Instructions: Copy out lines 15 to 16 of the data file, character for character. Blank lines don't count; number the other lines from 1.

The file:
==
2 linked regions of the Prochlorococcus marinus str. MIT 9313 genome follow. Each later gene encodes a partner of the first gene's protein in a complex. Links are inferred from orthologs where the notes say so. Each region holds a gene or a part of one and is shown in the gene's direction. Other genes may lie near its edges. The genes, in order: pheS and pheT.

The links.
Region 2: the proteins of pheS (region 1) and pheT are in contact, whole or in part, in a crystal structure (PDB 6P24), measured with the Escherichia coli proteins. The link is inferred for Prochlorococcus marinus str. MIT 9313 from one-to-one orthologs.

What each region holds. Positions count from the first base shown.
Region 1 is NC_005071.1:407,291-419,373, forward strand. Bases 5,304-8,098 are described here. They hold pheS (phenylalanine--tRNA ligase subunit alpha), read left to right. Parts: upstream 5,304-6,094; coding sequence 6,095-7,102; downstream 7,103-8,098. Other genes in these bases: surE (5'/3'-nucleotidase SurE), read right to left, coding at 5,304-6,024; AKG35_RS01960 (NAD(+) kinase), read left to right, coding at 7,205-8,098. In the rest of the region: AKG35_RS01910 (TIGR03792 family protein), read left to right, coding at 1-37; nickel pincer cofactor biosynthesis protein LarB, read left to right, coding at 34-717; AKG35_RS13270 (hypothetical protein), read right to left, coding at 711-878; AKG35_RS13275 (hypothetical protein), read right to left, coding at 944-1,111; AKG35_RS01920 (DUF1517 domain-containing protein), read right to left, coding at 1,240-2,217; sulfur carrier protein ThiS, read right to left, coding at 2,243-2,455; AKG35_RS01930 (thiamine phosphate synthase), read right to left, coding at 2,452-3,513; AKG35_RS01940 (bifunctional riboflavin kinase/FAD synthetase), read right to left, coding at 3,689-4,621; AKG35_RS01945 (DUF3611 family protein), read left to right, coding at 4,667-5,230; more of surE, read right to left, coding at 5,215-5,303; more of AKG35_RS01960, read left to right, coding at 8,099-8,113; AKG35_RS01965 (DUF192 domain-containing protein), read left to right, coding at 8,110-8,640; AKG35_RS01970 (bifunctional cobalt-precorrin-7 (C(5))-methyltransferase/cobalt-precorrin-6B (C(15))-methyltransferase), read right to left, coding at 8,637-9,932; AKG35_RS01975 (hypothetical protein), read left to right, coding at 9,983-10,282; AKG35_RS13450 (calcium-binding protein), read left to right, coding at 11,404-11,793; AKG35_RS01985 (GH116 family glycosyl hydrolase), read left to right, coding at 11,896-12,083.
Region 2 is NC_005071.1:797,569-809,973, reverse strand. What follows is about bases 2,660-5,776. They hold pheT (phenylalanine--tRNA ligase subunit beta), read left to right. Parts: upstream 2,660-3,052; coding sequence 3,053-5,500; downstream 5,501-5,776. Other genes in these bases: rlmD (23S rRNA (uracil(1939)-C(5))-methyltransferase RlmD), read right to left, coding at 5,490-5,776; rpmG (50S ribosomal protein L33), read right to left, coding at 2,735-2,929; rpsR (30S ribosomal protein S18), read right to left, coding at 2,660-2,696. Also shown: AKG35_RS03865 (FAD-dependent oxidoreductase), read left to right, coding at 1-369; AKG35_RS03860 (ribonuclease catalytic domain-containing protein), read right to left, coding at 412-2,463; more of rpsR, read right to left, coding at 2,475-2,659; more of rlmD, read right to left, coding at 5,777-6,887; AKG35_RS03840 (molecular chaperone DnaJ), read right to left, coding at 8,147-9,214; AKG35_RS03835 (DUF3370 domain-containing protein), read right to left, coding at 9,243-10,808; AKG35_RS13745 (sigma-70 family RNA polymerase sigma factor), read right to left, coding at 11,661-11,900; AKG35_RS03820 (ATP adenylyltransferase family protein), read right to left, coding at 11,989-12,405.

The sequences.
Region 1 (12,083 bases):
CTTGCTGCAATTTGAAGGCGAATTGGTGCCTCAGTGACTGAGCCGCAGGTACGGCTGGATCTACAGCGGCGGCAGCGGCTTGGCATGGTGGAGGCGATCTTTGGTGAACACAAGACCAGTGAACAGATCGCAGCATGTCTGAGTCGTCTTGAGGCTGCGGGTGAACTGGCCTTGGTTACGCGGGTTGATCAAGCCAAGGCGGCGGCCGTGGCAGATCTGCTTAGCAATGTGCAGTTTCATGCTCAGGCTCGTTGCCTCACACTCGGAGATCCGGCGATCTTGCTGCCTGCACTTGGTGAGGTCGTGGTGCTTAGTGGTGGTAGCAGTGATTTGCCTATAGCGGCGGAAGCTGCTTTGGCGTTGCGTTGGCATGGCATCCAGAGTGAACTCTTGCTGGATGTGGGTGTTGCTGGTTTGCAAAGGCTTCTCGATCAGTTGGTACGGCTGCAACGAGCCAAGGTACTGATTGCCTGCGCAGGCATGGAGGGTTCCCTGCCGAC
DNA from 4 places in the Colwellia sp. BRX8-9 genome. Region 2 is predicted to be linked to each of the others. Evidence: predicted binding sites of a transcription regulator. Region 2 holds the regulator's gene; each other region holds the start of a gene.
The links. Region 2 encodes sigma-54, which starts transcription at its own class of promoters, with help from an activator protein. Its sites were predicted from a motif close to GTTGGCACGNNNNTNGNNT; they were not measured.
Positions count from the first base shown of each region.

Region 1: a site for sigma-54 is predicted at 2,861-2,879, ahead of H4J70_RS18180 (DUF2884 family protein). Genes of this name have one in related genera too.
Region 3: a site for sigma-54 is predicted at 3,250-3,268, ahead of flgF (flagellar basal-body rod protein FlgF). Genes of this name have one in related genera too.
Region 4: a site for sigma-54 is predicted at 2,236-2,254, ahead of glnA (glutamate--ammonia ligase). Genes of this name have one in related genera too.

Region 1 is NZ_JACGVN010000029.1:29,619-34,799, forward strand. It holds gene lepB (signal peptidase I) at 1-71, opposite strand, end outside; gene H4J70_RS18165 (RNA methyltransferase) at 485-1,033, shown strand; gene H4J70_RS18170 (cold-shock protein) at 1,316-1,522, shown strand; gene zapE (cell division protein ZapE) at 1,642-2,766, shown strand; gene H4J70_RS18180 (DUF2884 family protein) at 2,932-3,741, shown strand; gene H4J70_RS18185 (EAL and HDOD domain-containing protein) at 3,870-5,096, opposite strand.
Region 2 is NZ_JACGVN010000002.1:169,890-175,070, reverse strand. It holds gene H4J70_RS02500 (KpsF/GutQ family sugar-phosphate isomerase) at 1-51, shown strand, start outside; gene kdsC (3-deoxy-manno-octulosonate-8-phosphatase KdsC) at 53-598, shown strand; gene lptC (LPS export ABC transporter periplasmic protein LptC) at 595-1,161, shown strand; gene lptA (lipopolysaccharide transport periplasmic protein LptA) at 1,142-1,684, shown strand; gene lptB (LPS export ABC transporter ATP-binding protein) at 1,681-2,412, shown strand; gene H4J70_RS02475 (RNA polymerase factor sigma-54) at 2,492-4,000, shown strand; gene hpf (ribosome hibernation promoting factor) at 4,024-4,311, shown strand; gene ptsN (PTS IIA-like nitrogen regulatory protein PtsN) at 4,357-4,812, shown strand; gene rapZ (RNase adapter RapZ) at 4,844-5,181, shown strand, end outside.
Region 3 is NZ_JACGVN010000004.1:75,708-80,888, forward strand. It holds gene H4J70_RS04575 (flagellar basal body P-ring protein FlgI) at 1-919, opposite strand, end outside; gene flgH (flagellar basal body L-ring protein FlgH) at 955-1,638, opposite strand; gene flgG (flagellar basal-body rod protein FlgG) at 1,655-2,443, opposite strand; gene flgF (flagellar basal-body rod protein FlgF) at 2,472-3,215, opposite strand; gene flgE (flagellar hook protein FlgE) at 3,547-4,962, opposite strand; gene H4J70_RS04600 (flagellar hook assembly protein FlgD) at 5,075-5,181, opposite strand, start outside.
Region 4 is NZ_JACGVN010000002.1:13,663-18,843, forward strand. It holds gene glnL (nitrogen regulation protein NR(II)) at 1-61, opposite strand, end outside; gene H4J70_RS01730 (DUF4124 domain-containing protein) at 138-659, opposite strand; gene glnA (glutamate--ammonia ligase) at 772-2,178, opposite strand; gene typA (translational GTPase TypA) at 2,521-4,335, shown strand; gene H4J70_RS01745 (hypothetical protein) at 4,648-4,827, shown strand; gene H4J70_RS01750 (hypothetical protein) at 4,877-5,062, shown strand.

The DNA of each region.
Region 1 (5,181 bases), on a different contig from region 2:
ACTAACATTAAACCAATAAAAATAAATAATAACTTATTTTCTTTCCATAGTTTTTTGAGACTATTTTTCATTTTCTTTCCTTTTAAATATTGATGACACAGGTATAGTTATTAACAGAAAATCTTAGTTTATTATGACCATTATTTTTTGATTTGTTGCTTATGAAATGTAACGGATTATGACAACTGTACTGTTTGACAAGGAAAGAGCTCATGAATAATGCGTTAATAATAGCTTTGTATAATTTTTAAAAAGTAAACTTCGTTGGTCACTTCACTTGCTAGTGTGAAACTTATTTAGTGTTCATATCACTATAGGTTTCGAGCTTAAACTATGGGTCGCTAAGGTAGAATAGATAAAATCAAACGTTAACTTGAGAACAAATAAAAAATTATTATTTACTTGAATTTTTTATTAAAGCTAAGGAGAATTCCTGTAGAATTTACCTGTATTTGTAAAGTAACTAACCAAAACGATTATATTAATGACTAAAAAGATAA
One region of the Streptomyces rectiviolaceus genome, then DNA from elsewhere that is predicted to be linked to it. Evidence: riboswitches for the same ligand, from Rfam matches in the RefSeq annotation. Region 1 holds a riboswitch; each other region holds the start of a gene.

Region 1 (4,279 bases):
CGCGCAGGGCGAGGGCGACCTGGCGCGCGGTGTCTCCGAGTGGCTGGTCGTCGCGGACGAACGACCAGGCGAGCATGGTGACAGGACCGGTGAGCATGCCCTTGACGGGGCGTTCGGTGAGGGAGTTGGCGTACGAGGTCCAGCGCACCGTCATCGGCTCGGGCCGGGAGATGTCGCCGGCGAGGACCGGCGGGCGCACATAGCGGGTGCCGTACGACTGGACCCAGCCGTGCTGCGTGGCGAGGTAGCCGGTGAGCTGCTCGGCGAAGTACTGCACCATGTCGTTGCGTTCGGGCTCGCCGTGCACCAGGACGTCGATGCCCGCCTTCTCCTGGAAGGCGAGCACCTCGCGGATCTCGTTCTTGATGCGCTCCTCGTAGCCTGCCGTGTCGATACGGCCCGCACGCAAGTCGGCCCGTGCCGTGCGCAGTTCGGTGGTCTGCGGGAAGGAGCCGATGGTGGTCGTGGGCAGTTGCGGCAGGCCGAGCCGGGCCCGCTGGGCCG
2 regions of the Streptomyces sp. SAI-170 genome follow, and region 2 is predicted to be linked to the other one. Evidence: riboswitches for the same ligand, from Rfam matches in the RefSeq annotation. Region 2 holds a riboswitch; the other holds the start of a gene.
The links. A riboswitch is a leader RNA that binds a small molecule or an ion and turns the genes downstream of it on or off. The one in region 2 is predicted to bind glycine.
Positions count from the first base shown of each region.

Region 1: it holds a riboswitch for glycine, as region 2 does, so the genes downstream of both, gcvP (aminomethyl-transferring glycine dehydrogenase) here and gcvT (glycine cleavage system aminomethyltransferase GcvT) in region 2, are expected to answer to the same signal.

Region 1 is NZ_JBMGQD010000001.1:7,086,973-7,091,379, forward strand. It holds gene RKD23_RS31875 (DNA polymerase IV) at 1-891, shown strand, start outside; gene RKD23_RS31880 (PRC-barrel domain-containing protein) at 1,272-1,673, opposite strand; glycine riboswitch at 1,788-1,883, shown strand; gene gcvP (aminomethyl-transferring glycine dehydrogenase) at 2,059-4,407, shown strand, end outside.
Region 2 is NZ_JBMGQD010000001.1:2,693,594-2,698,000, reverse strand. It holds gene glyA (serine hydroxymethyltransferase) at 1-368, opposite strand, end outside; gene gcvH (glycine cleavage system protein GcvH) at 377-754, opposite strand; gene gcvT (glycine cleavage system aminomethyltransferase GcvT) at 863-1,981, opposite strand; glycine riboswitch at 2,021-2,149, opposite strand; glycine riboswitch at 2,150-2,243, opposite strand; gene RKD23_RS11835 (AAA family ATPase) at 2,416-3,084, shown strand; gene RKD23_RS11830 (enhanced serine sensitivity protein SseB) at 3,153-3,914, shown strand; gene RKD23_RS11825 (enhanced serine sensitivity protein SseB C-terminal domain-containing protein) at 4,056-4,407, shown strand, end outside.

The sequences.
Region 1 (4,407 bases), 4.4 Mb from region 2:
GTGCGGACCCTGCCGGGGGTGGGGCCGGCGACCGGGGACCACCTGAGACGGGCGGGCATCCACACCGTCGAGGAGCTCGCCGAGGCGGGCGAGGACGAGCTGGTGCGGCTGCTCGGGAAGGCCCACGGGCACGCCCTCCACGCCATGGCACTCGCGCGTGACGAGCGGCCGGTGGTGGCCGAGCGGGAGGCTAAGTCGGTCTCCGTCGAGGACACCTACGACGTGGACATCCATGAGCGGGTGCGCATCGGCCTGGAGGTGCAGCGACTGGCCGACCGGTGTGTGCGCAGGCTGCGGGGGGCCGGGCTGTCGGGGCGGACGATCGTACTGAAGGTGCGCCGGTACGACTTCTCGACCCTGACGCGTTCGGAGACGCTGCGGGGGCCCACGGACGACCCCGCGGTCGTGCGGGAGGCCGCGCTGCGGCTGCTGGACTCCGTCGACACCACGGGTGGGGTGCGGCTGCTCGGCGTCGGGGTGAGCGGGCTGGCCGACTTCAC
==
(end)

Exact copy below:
Region 4: a site for sigma-54 is predicted at 2,236-2,254, ahead of glnA (glutamate--ammonia ligase). Genes of this name have one in related genera too.

Region 1 is NZ_JACGVN010000029.1:29,619-34,799, forward strand. It holds gene lepB (signal peptidase I) at 1-71, opposite strand, end outside; gene H4J70_RS18165 (RNA methyltransferase) at 485-1,033, shown strand; gene H4J70_RS18170 (cold-shock protein) at 1,316-1,522, shown strand; gene zapE (cell division protein ZapE) at 1,642-2,766, shown strand; gene H4J70_RS18180 (DUF2884 family protein) at 2,932-3,741, shown strand; gene H4J70_RS18185 (EAL and HDOD domain-containing protein) at 3,870-5,096, opposite strand.